S. Denise Johnson Enterprises

Composing Ourselves. Composing Our World.

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Episode 3: Juneteenth and an Antebellum Sermon

Posted on December 27, 2017 at 2:15 PM

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Episode 2: Incidents and Sally Hemings Room at Monticello

Posted on December 27, 2017 at 2:15 PM

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Episode 1: Independence and Black Double Consciousness

Posted on December 27, 2017 at 2:00 PM

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Straight Outta Compton: Straight Into Destiny

Posted on August 22, 2015 at 9:40 PM

Straight Outta Compton: Straight Into Destiny

 

Stephanie Denise Johnson




 

I saw Straight Outta Compton. As always, when I make an effort to spend my money to go to a theater and see a movie, I left inspired. I think their story was well portrayed; it highlighted much of the ups and downs of their stardom. It has been pointed out that the film did not address appropriately the rampant misogynistic tendencies of the music and entertainment industry as a whole, nor the outright objectification and abuse of women. Yes, there are whores out in the world, male and female (let me be clear), and even they deserve respect, love, and motivation to make better decisions.


Let me not forget the backlash from those who oppose the validity of this portion of a genre of music that was not even defined as music or art at one point: yes, it is art.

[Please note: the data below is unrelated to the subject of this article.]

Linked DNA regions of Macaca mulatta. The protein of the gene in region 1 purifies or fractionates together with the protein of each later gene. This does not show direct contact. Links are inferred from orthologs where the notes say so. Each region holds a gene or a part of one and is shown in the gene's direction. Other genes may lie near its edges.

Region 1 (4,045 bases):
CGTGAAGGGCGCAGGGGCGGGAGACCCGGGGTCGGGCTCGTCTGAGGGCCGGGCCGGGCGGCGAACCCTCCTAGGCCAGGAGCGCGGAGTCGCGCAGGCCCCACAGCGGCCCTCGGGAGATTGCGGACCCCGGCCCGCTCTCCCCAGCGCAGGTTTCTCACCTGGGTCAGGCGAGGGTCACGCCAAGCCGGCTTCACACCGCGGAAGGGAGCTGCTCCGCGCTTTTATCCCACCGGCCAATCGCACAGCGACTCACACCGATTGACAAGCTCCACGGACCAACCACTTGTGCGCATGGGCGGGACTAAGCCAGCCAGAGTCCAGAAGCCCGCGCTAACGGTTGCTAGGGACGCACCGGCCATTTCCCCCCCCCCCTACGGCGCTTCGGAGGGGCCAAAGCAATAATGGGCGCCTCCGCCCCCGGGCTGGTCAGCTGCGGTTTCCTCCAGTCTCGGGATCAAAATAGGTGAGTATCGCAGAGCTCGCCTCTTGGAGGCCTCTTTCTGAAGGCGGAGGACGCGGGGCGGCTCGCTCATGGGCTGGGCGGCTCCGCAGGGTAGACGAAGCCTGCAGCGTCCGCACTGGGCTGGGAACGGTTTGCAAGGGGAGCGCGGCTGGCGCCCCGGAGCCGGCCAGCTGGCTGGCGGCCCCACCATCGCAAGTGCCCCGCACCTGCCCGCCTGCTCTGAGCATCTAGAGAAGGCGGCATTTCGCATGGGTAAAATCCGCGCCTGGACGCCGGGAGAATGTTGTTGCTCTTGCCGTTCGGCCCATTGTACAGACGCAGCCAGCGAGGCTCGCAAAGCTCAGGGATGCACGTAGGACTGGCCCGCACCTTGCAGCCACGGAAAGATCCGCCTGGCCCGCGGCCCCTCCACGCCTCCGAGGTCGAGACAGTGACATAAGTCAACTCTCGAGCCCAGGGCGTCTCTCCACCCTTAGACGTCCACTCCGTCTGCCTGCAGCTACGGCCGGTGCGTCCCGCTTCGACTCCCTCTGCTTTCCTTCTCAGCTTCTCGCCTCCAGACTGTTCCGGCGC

Let me not forget the backlash from old school hip hop heads who only acknowledge the stereotypical black conscious/teacher rap as the true hip hop: yes, gangsta rap is your child that grew up to do a little something different and express itself in its own way.


What I especially liked about the film was its portrayal of each artist using his gift of creativity to express his reality, or his perception of it, in such a way that it could not be ignored by various demographics. From this example, it can be concluded that we must first accept the harshness of our reality, if it is indeed harsh, and express our grief, our grievances, our woes, our anger about it in a way that is passionately accurate and attuned to “the vibe” that enraptures it.


I left thinking about my purpose, my destiny. Have I done enough? Am I doing what I should? I developed an appreciation for Ice Cube as a writer, not just a gangsta rap pioneer. I didn’t know him much as a rapper back then anyway, but as an actor; Boyz in the Hood did that. But now, I see him differently, as a writer. During this group’s rise to fame, I must admit, I paid more attention to the little guy, who apparently wasn’t even a rapper to begin with, Eazy E. And with regard to Eazy, the film allowed me to mourn him, just as I mourned Michael Jackson, thinking: if only someone of real power could have reached them to help them. I wept for them both.


In our individual and collective journeys of life and our endeavors to be free beings, living out our ideals of happiness, we encounter harsh realities, and they are, of course, extremely undesirable. Can we tell these stories in any other way? Should we? Should we express our disgust over those harsh realities in any other way? Should we? No. To do so, would be self censorship and a watered-down regurgitation of weak complaints for the corporate suggestion box.

 

S. Denise Johnson Enterprises ©2015

Rev. Dr. Martin Luther King, Jr.

Posted on January 19, 2015 at 4:25 PM

Always in loving memory of a great man of God and brother:



Royal Coils

Posted on December 14, 2014 at 11:55 PM

I was pleased to attend the Royal Coils Natural Hair and Beauty Expo hosted by Natural Trendsetters in Tamarac, FL.

This year's theme: "Hair Story".




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